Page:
In fact, more than anything else, the introduction and beginnings of development of two new main characters seems the clearest sign that this probably wasn’t originally intended to be the show’s last series. Why start developing new characters at this stage of the game? Calum, of course, is a necessary replacement for Tariq, whose death was vital for the standard shock value of a Spooks Big Plot. And presumably Erin was brought in because it would have been less than credible for the team to be as small as four people and still protect the realm with the reliability of five people (a fact Calum drew attention to with an in-jokey line about the five of them against the CIA).

The fact remains though that this series seems like it’s trying to take the characters somewhere, as if news of the show’s cancellation didn’t reach the writers until after they’d finished. As I said last week, given the familiarity of the ground we’ve been treading, the show’s demise may not be a bad thing. But I sincerely hope news of its end reached the writers in time to craft a proper end for the Big Plot – particularly since this year’s Big Plot must also resolve the several years of simmering but chaste romantic tension between Harry and Ruth.

Thankfully, the Big Plot was much more to the fore this week, as Ruth continued to struggle with her decision to take a job with the slimy Home Secretary and her growing distrust of Harry. This was underlined in a sweet scene, perfectly played by Peter Firth and Nicola Walker, as Harry and Ruth met on a park bench to discuss her misgivings. Ruth’s been picking the brains of CIA friend turned bad guy Jim Coaver, on a bridge over the Thames (“What is it with you Brits and hanging out by this river?” asks an exasperated Coaver in yet another in-joke about the tropes of the show). Coaver dropped some heavy hints about Harry’s bad boy past with Elena in the 80s, and Ruth, already feeling like “the other woman” is starting to feel that she doesn’t know Harry anywhere near as well as she thought she did.

Here was the real acting muscle of the show, as Firth and Walker subtly conveyed so much turmoil on such rigidly controlled, British faces. “You can’t love someone on a need to know basis,” said a frustrated Ruth, to which Harry was equivocal; clearly that’s always been a condition of his romantic relationships. But Harry’s love has no plausible deniability as he urged Ruth to take the Home Secretary’s job offer: “I don’t want you caught up in what’s coming.” Clearly Harry’s about to get badass again – time to break out the murdering gloves.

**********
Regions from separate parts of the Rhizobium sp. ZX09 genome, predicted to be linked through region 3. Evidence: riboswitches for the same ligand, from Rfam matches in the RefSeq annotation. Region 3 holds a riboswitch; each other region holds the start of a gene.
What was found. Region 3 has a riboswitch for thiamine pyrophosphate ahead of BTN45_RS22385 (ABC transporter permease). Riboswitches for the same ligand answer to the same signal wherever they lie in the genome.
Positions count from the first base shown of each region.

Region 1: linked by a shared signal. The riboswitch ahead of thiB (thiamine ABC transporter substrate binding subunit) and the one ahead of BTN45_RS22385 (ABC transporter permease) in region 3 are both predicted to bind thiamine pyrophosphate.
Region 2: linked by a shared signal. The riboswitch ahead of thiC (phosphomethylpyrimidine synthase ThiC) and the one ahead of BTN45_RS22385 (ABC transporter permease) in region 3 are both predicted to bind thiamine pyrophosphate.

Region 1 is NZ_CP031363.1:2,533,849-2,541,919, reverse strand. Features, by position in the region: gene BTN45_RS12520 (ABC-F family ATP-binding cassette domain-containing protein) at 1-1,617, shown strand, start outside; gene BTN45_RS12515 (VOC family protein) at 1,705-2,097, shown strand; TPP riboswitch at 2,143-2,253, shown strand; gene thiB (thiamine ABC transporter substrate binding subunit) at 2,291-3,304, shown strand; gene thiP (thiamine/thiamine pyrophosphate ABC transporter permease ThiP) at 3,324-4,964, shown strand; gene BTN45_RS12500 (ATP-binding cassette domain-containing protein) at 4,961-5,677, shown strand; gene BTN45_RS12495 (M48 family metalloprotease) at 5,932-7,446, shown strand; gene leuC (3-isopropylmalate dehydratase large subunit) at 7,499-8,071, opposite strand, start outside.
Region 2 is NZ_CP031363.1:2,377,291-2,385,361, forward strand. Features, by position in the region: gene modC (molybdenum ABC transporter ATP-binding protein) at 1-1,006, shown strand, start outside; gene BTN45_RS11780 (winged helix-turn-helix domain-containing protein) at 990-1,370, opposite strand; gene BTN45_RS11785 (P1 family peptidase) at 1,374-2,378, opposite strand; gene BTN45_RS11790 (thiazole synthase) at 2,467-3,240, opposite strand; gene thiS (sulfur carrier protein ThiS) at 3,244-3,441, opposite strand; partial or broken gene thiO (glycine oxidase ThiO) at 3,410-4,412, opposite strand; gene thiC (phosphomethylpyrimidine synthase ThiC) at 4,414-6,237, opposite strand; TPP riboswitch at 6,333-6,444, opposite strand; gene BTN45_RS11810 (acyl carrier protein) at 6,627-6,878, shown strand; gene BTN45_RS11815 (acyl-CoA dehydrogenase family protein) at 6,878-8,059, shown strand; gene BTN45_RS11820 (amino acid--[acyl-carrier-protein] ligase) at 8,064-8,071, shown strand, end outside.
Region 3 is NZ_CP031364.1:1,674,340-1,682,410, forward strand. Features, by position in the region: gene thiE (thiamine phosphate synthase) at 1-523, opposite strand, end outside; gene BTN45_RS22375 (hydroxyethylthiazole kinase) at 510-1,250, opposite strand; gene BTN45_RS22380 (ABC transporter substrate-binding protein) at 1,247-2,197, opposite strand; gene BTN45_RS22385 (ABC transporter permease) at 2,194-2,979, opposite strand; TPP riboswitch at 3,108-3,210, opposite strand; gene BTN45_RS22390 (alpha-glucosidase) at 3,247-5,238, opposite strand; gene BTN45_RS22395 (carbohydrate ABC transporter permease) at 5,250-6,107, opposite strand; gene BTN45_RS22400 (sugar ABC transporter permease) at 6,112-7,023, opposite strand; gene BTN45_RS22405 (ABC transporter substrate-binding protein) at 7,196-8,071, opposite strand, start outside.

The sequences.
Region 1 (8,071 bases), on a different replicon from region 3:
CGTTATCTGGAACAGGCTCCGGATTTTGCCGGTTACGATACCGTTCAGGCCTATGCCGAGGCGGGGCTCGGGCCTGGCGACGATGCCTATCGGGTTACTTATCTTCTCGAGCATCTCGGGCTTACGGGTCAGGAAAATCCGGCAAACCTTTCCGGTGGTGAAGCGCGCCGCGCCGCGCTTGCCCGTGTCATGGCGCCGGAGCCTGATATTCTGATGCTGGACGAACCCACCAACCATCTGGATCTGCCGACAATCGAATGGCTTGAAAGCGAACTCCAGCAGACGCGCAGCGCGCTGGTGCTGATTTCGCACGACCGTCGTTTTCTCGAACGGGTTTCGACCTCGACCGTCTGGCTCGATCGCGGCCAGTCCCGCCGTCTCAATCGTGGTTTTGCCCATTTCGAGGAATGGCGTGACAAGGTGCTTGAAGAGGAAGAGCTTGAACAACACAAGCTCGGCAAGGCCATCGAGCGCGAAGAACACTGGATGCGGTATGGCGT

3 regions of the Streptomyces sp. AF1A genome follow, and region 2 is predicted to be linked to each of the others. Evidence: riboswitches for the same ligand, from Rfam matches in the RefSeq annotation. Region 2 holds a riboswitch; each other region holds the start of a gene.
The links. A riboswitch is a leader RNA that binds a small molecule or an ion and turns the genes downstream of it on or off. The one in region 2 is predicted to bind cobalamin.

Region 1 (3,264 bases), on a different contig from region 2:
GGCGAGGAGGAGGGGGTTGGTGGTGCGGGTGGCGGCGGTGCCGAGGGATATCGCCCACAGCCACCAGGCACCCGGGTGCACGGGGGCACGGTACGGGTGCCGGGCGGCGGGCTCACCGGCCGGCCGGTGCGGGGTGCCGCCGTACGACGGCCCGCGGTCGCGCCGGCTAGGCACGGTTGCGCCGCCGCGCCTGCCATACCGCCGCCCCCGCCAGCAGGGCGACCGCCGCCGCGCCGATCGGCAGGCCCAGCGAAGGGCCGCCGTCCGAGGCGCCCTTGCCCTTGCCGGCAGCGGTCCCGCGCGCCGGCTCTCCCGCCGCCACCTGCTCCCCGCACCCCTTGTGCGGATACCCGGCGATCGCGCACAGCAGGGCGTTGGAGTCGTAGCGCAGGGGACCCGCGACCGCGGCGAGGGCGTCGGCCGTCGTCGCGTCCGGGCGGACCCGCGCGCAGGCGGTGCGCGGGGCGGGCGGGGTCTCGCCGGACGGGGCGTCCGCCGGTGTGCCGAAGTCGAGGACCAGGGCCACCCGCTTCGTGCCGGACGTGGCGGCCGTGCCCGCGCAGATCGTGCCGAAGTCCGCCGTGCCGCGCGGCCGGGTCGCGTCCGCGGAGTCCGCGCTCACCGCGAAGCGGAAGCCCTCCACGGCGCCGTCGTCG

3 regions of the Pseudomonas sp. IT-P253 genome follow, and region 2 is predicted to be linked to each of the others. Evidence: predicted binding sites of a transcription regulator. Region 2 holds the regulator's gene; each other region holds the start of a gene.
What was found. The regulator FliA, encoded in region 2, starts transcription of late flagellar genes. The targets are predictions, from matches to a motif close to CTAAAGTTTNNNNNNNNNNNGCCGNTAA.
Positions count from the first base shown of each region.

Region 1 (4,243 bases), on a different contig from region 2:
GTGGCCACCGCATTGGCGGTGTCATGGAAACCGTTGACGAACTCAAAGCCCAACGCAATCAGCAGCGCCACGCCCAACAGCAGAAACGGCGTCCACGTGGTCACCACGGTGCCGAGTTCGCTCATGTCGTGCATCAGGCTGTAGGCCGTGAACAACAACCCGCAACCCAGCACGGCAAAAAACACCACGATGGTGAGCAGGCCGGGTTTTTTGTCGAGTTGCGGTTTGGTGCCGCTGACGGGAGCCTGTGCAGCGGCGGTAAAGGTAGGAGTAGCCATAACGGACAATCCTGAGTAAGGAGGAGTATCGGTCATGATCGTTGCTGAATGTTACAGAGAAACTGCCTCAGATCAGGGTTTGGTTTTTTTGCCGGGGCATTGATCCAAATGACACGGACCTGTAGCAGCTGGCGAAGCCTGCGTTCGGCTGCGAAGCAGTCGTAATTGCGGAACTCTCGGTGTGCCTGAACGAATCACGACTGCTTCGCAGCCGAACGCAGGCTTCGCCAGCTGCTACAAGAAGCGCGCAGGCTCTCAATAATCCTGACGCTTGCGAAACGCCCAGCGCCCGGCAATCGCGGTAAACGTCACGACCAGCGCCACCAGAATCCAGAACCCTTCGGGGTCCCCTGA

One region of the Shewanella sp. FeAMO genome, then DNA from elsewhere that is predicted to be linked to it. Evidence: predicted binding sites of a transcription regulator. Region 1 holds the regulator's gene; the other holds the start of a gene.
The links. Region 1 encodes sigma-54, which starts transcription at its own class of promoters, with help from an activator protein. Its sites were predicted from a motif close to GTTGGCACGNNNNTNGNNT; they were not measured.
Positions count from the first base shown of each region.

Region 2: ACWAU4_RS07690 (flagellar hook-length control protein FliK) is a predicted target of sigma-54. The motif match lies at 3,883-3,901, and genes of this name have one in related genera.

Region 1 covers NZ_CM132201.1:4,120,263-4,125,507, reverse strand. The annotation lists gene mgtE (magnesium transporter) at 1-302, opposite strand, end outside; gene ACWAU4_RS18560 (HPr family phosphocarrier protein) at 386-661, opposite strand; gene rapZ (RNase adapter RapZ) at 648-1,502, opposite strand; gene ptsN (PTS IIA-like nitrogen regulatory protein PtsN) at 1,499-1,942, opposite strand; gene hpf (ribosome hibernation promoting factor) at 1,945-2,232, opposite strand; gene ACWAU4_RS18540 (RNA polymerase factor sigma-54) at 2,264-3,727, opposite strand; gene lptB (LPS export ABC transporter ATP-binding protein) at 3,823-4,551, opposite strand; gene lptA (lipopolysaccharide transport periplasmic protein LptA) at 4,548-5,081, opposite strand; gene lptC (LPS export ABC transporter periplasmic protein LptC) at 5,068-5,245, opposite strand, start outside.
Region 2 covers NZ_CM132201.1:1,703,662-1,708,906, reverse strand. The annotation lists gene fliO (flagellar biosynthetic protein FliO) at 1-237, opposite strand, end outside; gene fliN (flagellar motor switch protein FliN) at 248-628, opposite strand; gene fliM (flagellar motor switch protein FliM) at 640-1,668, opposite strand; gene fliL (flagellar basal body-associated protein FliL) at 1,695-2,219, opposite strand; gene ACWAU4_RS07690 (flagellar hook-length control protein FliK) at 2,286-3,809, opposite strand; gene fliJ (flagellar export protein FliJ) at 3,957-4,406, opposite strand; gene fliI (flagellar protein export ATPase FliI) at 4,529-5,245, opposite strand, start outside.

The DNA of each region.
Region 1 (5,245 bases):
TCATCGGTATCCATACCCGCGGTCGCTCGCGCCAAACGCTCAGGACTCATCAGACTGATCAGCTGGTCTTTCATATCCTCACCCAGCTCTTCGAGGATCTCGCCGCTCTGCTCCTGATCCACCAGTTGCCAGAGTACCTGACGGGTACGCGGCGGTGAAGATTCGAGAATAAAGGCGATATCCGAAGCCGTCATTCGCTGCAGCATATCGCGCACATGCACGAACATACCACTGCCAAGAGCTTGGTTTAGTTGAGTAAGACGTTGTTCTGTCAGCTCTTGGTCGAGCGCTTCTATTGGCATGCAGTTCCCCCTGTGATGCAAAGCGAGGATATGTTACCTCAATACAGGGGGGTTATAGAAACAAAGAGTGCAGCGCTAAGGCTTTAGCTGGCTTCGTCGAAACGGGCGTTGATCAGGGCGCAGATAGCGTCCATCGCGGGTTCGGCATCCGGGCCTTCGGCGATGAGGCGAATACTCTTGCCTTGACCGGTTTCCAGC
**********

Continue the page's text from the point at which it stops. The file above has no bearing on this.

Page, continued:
For it now seems undeniable that the CIA are the bad guys, trying to overthrow the uneasy detente with the Russians. Harry discovered this by the rather dubious means of coaxing them into taking potshots at his old flame Elena, after using her to misinform them about discovering the identity of the source posing as Harry. Wheels within wheels, it seems, as the CIA assassin was directed by an unseen car driver; the same car, Ruth later discovered, habitually used by Coaver (though given her suspicions, that one to one meeting on a bridge seems a little foolhardy).

So Harry finally squared up to his old buddy, with much philosophising about the nature of friendship versus The Harsh Realities of the Job: “I’d never shoot my friends. My family, maybe, but never my friends.” Coaver’s protestations of ignorance seemed fairly convincing, and after all, it might not necessarily have been him in the car directing the assassin. But that’s cutting no ice with Harry, whose judgement is being made to look increasingly shaky. Coaver’s got 24 hours to come clean, or Harry’s coming after him: “I guess you’ve forgotten who I work for.” “Then I’ll have to come after them too.”

So is Harry coming unglued? Or is this going to be his last blaze of righteous glory as he claims vengeance and justice in a way that the Home Secretary will presumably not approve of? With only two episodes left, it looks like the focus is going to be squarely on the Big Plot from hereon in; if nothing else, that’s a mercy for sparing us an episode centred on Calum. There’s plenty to tie up, so two episodes is probably necessary. Along with the duplicitous CIA and the inscrutable Russians, Harry has to come clean to his unsuspecting son and choose between the two women in his life before, very probably, dying a hero’s death. Let’s hope the writers are up to the task of giving this most British of heroes a proper send off. And not end the whole series on a cliffhanger because they didn’t realise it had been cancelled!